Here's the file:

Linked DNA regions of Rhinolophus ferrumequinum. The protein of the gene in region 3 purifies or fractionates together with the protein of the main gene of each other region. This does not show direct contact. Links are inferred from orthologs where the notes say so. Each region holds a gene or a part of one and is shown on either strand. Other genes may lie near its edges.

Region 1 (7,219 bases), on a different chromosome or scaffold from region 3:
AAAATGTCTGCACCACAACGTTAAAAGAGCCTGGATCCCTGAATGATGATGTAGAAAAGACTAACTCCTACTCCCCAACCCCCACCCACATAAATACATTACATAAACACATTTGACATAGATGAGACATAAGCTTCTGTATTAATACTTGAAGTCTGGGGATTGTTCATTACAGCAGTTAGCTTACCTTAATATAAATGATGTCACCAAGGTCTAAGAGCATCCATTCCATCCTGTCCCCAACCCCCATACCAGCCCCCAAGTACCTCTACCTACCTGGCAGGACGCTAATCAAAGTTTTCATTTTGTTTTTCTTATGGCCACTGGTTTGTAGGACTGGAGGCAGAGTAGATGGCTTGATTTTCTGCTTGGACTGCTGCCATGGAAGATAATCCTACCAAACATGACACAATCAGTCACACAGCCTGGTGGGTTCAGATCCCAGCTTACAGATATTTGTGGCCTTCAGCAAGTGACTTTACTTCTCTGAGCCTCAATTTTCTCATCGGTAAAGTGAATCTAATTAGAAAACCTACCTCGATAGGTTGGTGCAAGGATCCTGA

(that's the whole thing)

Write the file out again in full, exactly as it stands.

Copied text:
Linked DNA regions of Rhinolophus ferrumequinum. The protein of the gene in region 3 purifies or fractionates together with the protein of the main gene of each other region. This does not show direct contact. Links are inferred from orthologs where the notes say so. Each region holds a gene or a part of one and is shown on either strand. Other genes may lie near its edges.

Region 1 (7,219 bases), on a different chromosome or scaffold from region 3:
AAAATGTCTGCACCACAACGTTAAAAGAGCCTGGATCCCTGAATGATGATGTAGAAAAGACTAACTCCTACTCCCCAACCCCCACCCACATAAATACATTACATAAACACATTTGACATAGATGAGACATAAGCTTCTGTATTAATACTTGAAGTCTGGGGATTGTTCATTACAGCAGTTAGCTTACCTTAATATAAATGATGTCACCAAGGTCTAAGAGCATCCATTCCATCCTGTCCCCAACCCCCATACCAGCCCCCAAGTACCTCTACCTACCTGGCAGGACGCTAATCAAAGTTTTCATTTTGTTTTTCTTATGGCCACTGGTTTGTAGGACTGGAGGCAGAGTAGATGGCTTGATTTTCTGCTTGGACTGCTGCCATGGAAGATAATCCTACCAAACATGACACAATCAGTCACACAGCCTGGTGGGTTCAGATCCCAGCTTACAGATATTTGTGGCCTTCAGCAAGTGACTTTACTTCTCTGAGCCTCAATTTTCTCATCGGTAAAGTGAATCTAATTAGAAAACCTACCTCGATAGGTTGGTGCAAGGATCCTGA